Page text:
What if I’m already using Power BI, ADF, or Synapse (which are now components of Fabric)?

The good news is none of those platforms in isolation are going away. They will be available for years to come.

If you have existing Power BI workspaces

You can turn on a Fabric capacity, no problem. There is no migration involved there. Your content still lives in the workspace, and you have those additional experiences at your disposal. Power BI still offers the same capabilities as before — you can build datasets using import or DirectQuery, build reports, publish reports, etc. Power BI Desktop is also not going anywhere. The Power BI experience won’t fundamentally change.

If you have Power BI projects in flight or planned for this year

This is not an obligation to change course to fit the new Fabric paradigms. But now that you have these new features available in your toolkit, you may want to consider them as options for the future.

If you’re using ADF or Synapse

There is no direct or automatic path to migrate today. ADF pipelines cannot be directly migrated to Fabric — though this is on the roadmap. Synapse spark workloads are easily migrated, but the underlying data still must be connected to OneLake.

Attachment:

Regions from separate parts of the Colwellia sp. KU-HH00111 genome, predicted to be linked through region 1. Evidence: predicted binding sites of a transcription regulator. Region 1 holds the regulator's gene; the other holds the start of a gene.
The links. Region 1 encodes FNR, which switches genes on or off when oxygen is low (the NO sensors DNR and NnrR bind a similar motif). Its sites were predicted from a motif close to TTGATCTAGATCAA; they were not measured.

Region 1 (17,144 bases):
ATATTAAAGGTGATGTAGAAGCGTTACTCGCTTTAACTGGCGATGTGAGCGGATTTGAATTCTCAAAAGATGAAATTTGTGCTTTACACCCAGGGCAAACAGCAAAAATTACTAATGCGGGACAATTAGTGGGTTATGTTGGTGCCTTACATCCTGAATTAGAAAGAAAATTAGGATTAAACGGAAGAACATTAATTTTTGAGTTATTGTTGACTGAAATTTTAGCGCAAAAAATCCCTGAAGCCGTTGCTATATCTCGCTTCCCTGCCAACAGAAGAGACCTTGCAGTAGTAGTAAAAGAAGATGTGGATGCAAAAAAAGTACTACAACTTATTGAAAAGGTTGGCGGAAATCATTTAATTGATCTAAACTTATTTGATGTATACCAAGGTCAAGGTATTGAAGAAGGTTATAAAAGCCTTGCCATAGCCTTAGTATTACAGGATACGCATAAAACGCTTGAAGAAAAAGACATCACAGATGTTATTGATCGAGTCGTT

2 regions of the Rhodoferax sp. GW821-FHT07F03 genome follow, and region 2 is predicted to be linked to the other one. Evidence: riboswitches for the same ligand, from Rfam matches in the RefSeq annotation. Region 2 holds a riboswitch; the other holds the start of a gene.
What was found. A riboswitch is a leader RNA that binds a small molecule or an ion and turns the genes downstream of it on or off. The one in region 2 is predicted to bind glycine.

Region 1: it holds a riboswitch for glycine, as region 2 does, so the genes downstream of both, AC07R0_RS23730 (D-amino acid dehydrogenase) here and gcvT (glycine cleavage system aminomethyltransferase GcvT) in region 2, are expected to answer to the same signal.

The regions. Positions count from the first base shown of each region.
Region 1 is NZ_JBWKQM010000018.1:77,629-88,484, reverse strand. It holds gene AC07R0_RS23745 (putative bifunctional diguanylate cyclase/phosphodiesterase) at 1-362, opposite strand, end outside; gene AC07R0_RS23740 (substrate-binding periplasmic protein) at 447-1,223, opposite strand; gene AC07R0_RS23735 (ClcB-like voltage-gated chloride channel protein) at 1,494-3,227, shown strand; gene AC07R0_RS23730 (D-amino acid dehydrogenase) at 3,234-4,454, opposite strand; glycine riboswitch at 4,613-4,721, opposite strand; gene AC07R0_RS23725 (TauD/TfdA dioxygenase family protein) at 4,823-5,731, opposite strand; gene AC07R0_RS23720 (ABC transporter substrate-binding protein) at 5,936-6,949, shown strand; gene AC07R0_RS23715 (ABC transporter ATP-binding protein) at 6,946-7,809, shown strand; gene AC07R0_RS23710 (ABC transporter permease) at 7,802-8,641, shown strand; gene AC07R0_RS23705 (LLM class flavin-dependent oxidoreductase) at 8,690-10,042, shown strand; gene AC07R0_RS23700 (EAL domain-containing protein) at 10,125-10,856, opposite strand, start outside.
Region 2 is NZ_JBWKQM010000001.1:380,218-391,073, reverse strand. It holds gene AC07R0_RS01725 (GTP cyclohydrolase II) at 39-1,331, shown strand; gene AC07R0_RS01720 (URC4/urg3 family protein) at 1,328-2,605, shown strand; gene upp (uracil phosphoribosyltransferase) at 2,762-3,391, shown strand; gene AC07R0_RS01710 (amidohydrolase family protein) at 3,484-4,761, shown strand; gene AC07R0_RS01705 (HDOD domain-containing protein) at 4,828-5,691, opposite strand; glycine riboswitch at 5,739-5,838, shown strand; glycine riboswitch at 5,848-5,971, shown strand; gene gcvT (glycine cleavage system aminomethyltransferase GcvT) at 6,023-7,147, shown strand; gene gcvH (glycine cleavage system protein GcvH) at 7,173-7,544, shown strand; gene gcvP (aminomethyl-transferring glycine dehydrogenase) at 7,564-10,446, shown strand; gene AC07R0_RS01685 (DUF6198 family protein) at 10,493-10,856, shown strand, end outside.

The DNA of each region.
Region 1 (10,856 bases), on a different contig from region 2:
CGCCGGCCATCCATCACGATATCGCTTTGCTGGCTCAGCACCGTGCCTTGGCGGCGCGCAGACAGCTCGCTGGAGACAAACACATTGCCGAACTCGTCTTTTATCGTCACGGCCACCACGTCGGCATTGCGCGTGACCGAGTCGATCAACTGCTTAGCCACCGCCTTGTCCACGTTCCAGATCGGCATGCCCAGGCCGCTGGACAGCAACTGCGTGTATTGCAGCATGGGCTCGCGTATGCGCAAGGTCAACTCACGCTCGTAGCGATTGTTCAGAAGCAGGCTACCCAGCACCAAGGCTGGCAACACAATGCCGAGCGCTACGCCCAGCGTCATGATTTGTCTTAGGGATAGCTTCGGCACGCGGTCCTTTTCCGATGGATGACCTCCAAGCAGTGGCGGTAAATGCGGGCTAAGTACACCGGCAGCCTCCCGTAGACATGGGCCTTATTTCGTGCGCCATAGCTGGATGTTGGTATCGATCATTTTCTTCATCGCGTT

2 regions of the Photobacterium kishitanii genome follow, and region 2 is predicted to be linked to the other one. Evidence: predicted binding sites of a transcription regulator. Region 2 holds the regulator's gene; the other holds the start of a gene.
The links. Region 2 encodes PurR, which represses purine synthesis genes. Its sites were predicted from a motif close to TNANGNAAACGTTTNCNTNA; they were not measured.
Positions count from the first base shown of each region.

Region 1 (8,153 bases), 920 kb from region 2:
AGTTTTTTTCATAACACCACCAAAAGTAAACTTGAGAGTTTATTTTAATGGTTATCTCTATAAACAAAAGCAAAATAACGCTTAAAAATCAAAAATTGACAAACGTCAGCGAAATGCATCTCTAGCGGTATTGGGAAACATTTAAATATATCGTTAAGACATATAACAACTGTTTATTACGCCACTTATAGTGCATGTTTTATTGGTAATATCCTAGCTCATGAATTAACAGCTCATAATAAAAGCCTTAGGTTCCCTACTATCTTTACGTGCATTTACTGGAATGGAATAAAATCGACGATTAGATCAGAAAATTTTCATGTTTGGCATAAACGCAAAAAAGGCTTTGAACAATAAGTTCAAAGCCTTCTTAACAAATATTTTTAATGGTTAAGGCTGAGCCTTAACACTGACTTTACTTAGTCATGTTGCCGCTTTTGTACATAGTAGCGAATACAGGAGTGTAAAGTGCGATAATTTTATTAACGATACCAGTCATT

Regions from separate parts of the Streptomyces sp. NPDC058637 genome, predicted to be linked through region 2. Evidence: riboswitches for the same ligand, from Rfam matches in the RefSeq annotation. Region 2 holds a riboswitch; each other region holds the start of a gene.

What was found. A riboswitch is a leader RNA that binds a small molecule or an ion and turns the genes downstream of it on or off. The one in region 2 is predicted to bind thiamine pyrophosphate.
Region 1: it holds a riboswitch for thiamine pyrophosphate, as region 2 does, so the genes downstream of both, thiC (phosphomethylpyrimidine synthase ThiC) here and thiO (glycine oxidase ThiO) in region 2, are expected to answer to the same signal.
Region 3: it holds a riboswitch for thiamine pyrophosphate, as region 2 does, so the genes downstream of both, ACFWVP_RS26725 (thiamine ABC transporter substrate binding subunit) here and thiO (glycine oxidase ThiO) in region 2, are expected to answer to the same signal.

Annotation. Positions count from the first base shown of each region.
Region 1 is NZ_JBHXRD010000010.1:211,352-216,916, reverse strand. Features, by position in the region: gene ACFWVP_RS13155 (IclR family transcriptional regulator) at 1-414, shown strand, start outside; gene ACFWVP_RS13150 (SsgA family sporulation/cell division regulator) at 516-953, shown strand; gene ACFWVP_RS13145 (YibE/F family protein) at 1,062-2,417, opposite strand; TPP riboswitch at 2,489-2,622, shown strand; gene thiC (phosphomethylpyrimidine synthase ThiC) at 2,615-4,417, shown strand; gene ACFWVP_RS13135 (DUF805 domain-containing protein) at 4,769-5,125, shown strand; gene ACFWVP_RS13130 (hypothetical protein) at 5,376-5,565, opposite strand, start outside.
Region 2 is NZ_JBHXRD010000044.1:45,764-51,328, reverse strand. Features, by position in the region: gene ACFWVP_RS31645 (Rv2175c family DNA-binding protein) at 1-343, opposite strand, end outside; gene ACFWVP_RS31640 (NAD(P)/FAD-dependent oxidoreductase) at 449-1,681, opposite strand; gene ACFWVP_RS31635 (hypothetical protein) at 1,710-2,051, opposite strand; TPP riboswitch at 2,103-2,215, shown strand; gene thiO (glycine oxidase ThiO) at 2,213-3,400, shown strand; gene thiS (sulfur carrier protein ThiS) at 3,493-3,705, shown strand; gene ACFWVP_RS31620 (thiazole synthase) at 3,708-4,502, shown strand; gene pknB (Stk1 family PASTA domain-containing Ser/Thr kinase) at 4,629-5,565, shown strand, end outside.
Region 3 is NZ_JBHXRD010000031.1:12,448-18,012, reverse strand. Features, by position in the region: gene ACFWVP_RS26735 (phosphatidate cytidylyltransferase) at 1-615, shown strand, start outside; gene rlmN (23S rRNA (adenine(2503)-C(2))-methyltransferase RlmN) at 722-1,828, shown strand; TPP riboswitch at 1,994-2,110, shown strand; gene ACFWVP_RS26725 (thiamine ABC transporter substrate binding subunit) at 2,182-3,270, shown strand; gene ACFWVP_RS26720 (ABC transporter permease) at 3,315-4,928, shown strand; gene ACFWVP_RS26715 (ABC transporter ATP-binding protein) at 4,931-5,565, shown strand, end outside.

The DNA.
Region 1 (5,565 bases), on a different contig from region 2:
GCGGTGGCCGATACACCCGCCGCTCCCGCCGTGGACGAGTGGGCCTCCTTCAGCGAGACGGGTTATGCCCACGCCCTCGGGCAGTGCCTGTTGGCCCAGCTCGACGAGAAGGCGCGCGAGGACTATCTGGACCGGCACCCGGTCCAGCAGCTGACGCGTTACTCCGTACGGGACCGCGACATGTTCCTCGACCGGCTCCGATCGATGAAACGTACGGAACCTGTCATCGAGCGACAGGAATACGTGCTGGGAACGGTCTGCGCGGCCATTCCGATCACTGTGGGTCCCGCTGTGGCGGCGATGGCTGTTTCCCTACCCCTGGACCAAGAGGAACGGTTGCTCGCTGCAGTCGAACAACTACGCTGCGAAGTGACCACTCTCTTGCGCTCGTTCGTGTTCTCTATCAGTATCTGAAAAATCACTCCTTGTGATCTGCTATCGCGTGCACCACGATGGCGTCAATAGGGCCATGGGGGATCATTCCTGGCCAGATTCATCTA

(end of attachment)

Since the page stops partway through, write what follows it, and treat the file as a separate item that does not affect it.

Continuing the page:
The key differentiator for Synapse in Fabric is Azure Synapse is a PaaS whereas Fabric Synapse capability is SaaS, so moving from Synapse to Fabric will be fundamentally different. Fabric is considered a successor to ADF and Synapse and is intended to enhance the experiences from those platforms. This takes away the need to manage several Azure resources.

Provisioning Spark clusters will provide a significantly faster and easier experience. The compute resources you purchase are pooled with your Power BI resources. This may be perceived as a benefit to some and a detriment to others who feel it will increase total cost of ownership (TCO).

However, managing technical debt is challenging to quantify. Fabric can simplify and centralize your codebases — and that is difficult to put a price tag on.

What does Fabric add to Power BI?

Fabric will enhance the overall developer experience, specifically with Git integration features.

The inability to use Git for .pbix files because they are stored as compressed binary files has long been a pain point for Power BI developers.

Fabric is bringing more source control ability to workspaces. Workspaces can be linked with Azure DevOps, where the underlying data models and reports can be accessed as JSON files in a repository. With this, Power BI development is moving toward software development paradigms — models and reports can be compared in diffs, merged, and changes approved in Pull Requests.

(As of July 2023, only reports and datasets support this Git integration.)

What is the licensing structure for Fabric?